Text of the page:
It may come as little surprise that taking exercise is a way to lose weight. However, a debate about the best type of exercise for weight loss is likely to divide opinion.
The most obvious choice is endurance-type exercise which is usually done at a moderate intensity or steady state. The rationale is clear. This type of exercise expends more energy than resistance training.
Others will stress the importance of resistance training and its effects on basal metabolic rate (BMR). A single bout of resistance exercise can lead to a sustained increase in BMR that persists for up to 48 hours after exercise. Furthermore, increases in BMR have been observed after ten weeks of resistance training compared to endurance training and this may assist with weight control in the long term – at the cellular level, muscle tissue is denser than fat tissue and is therefore more “expensive” to run.
An alternative option is high-intensity interval training or HIT. Exercise is carried out at a low or moderate intensity with the caveat that several short bouts of high-intensity, often “all-out"’, exercise are included. It is considered to be more time-efficient and research shows this type of exercise can bring about rapid beneficial changes in metabolic function and even reductions in body fat. However, such exercise is likely intolerable for many people due to its explosive, rather gruelling nature.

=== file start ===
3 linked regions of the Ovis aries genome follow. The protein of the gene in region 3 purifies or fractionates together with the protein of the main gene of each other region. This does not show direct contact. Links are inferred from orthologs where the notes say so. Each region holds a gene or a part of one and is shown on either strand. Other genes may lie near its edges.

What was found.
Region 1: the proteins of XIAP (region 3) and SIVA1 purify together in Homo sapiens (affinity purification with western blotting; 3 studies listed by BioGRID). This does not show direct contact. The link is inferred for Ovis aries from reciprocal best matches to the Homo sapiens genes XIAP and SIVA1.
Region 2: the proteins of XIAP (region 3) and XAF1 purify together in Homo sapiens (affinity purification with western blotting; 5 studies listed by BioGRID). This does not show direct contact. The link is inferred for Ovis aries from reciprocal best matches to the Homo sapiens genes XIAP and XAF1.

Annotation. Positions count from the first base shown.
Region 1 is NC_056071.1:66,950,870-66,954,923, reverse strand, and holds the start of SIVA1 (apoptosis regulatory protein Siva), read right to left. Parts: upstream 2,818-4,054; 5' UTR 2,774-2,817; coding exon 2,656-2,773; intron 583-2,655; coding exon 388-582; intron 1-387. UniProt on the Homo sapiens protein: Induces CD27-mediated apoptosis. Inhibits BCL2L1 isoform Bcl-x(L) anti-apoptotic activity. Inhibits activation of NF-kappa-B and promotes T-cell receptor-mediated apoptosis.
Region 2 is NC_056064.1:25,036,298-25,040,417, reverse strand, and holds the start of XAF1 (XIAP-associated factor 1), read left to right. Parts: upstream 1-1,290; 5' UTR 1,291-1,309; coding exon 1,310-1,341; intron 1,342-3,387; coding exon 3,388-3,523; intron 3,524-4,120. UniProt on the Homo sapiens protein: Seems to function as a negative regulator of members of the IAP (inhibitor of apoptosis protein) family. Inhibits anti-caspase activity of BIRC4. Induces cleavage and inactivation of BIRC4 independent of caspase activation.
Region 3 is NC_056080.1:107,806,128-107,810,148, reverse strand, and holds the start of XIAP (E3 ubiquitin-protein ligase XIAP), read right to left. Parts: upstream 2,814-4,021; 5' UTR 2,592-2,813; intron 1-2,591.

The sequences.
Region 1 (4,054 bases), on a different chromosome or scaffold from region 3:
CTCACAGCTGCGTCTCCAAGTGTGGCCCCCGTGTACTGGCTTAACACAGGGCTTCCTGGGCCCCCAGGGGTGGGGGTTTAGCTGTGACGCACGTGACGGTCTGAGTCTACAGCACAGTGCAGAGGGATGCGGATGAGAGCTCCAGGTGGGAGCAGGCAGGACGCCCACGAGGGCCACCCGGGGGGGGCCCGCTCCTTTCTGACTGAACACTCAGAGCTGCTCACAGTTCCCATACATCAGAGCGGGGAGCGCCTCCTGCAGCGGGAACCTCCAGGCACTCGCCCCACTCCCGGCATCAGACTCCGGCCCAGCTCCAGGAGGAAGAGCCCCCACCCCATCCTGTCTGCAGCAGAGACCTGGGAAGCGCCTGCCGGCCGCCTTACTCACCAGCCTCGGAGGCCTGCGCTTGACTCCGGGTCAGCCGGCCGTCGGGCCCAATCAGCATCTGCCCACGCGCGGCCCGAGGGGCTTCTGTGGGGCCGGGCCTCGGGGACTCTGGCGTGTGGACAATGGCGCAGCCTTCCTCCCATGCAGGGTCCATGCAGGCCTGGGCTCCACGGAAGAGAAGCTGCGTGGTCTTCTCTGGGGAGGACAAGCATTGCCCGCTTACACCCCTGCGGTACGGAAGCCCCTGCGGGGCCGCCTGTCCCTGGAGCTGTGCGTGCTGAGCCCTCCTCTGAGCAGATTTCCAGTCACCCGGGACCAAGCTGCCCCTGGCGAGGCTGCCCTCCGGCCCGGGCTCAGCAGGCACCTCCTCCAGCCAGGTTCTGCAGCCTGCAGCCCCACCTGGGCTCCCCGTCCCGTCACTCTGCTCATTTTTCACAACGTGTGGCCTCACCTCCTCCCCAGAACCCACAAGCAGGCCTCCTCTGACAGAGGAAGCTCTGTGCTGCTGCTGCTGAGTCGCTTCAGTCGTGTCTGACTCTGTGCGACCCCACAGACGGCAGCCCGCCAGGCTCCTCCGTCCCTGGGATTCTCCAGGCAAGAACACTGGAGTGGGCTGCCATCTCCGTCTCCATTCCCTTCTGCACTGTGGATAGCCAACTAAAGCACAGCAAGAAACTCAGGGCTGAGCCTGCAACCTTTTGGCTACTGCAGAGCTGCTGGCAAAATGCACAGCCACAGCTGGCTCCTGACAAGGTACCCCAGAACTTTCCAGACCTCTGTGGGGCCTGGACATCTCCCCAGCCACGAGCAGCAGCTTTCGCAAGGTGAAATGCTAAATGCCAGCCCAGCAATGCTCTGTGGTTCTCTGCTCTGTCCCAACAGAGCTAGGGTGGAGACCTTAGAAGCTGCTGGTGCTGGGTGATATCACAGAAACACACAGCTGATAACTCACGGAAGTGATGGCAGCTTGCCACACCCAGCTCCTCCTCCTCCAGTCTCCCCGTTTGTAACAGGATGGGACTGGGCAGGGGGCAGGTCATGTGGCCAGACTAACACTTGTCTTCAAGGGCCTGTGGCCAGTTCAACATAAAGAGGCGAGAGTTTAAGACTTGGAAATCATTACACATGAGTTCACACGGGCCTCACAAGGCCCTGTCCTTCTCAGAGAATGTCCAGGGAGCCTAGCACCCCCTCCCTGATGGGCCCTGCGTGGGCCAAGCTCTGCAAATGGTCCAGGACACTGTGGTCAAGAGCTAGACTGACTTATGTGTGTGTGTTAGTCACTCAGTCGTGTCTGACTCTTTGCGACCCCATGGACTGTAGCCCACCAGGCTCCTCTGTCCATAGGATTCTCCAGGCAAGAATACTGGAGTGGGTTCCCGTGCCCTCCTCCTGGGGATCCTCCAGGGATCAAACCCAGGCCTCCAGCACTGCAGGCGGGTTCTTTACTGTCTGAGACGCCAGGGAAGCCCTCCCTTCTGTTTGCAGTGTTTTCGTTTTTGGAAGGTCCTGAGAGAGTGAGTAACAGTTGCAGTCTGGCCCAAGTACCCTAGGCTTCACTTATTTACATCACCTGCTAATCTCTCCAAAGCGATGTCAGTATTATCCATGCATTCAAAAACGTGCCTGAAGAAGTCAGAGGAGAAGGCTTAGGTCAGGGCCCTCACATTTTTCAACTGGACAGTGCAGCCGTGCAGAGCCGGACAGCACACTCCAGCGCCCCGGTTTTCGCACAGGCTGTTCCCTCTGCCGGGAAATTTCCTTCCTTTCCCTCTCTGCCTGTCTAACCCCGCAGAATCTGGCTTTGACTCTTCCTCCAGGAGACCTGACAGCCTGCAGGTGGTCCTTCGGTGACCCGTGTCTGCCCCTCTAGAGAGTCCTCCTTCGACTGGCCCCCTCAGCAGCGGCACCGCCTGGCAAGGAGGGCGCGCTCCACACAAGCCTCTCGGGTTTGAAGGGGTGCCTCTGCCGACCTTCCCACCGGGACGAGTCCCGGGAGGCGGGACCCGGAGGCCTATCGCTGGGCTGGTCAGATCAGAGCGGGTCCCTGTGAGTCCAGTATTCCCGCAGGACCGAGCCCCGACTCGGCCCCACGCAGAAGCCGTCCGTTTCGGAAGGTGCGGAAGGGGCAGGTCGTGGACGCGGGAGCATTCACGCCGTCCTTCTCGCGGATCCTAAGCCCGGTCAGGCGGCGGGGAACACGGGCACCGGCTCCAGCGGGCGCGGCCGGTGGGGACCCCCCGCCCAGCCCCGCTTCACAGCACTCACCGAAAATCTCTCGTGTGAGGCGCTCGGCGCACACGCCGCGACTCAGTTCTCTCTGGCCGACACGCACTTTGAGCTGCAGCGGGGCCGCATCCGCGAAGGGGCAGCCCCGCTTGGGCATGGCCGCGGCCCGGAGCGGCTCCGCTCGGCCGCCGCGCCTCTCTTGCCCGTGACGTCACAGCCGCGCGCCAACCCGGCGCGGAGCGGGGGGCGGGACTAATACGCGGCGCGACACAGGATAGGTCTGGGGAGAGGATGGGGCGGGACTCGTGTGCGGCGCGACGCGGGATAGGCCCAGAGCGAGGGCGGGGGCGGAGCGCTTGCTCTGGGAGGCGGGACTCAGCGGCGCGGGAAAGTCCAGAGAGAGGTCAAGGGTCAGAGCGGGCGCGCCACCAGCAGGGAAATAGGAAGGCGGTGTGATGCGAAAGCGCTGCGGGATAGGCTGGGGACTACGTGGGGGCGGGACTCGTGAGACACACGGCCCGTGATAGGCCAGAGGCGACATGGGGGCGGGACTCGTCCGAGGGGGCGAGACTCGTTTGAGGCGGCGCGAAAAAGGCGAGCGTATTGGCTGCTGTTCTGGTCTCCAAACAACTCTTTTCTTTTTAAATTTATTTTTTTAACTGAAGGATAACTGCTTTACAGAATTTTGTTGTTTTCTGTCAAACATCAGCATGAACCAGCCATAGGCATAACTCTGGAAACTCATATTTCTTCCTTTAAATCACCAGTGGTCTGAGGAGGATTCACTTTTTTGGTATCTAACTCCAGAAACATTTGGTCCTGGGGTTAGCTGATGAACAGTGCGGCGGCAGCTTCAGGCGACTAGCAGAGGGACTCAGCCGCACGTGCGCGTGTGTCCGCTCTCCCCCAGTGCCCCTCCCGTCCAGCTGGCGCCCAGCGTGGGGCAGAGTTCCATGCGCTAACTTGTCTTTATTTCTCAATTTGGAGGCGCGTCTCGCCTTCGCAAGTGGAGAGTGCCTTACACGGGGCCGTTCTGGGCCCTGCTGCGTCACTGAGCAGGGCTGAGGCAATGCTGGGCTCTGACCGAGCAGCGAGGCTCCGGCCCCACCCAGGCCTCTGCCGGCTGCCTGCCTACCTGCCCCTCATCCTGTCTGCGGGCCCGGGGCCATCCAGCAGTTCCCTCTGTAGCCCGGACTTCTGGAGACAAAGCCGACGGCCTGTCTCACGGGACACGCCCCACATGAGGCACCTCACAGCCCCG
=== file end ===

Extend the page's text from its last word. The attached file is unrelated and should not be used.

Others still might focus on increasing profiles of activity in everyday life – more gardening, say, or walking to work – rather than embarking on structured exercise routines.
Can You Keep Up?
But the answer to the original question is simple. The best type of exercise for losing weight is the one that you will actually do.
Most people will not sustain a behaviour from which they derive no pleasure. The incentives for losing weight are obvious, but human behaviour is unpredictable when pleasure is involved. The optimum approach is probably to combine different types of exercise to receive the benefit of each. Alongside this, some form of conscious control over energy intake must be considered because the reality for many is that a considerable volume of exercise is required to significantly reduce body fat.
Exercise-induced weight loss also varies markedly between individuals, with behavioural, biological and genetic factors also playing their part. However, judging exercise solely by its effects on body weight might be damaging since exercise provides a plethora of other benefits.
We are designed to move and as such must respect our genes or accept the consequences. Arguably we should stop focusing on the optimum approach to exercise and find an approach that we might deem to be “good enough”.
About The Author
Matthew Haines, Senior Lecturer in Health and Wellbeing, University of Huddersfield. He has worked as a personal trainer and exercise referral specialist for clients with long-term health conditions such as heart disease, diabetes and cancer.